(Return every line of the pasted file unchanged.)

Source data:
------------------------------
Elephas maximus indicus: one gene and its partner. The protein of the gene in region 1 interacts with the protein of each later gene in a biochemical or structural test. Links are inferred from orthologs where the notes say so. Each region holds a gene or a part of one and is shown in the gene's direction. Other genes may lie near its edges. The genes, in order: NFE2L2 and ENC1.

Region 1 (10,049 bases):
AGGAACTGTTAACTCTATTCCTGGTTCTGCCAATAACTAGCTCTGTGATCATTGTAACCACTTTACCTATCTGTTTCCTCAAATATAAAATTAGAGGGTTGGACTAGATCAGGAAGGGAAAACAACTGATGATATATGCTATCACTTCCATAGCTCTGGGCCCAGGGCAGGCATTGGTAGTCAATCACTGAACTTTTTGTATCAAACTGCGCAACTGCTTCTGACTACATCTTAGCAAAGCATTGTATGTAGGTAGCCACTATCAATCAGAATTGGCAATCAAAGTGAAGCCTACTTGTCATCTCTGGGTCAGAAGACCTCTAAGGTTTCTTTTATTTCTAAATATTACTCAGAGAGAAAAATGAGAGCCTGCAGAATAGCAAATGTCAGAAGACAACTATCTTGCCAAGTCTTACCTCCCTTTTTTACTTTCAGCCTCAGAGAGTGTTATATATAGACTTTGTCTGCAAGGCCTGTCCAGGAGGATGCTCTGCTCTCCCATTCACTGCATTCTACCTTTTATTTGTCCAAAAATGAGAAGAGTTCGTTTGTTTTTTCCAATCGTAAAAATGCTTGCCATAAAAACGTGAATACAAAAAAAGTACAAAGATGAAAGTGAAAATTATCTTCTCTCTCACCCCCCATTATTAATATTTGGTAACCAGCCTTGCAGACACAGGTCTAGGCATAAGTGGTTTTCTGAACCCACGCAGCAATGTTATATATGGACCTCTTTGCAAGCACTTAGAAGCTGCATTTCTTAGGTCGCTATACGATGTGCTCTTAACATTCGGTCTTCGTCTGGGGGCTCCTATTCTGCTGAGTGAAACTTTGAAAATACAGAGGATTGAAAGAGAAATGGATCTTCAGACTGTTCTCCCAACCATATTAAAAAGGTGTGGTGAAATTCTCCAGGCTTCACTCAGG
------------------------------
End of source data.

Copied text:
Elephas maximus indicus: one gene and its partner. The protein of the gene in region 1 interacts with the protein of each later gene in a biochemical or structural test. Links are inferred from orthologs where the notes say so. Each region holds a gene or a part of one and is shown in the gene's direction. Other genes may lie near its edges. The genes, in order: NFE2L2 and ENC1.

Region 1 (10,049 bases):
AGGAACTGTTAACTCTATTCCTGGTTCTGCCAATAACTAGCTCTGTGATCATTGTAACCACTTTACCTATCTGTTTCCTCAAATATAAAATTAGAGGGTTGGACTAGATCAGGAAGGGAAAACAACTGATGATATATGCTATCACTTCCATAGCTCTGGGCCCAGGGCAGGCATTGGTAGTCAATCACTGAACTTTTTGTATCAAACTGCGCAACTGCTTCTGACTACATCTTAGCAAAGCATTGTATGTAGGTAGCCACTATCAATCAGAATTGGCAATCAAAGTGAAGCCTACTTGTCATCTCTGGGTCAGAAGACCTCTAAGGTTTCTTTTATTTCTAAATATTACTCAGAGAGAAAAATGAGAGCCTGCAGAATAGCAAATGTCAGAAGACAACTATCTTGCCAAGTCTTACCTCCCTTTTTTACTTTCAGCCTCAGAGAGTGTTATATATAGACTTTGTCTGCAAGGCCTGTCCAGGAGGATGCTCTGCTCTCCCATTCACTGCATTCTACCTTTTATTTGTCCAAAAATGAGAAGAGTTCGTTTGTTTTTTCCAATCGTAAAAATGCTTGCCATAAAAACGTGAATACAAAAAAAGTACAAAGATGAAAGTGAAAATTATCTTCTCTCTCACCCCCCATTATTAATATTTGGTAACCAGCCTTGCAGACACAGGTCTAGGCATAAGTGGTTTTCTGAACCCACGCAGCAATGTTATATATGGACCTCTTTGCAAGCACTTAGAAGCTGCATTTCTTAGGTCGCTATACGATGTGCTCTTAACATTCGGTCTTCGTCTGGGGGCTCCTATTCTGCTGAGTGAAACTTTGAAAATACAGAGGATTGAAAGAGAAATGGATCTTCAGACTGTTCTCCCAACCATATTAAAAAGGTGTGGTGAAATTCTCCAGGCTTCACTCAGG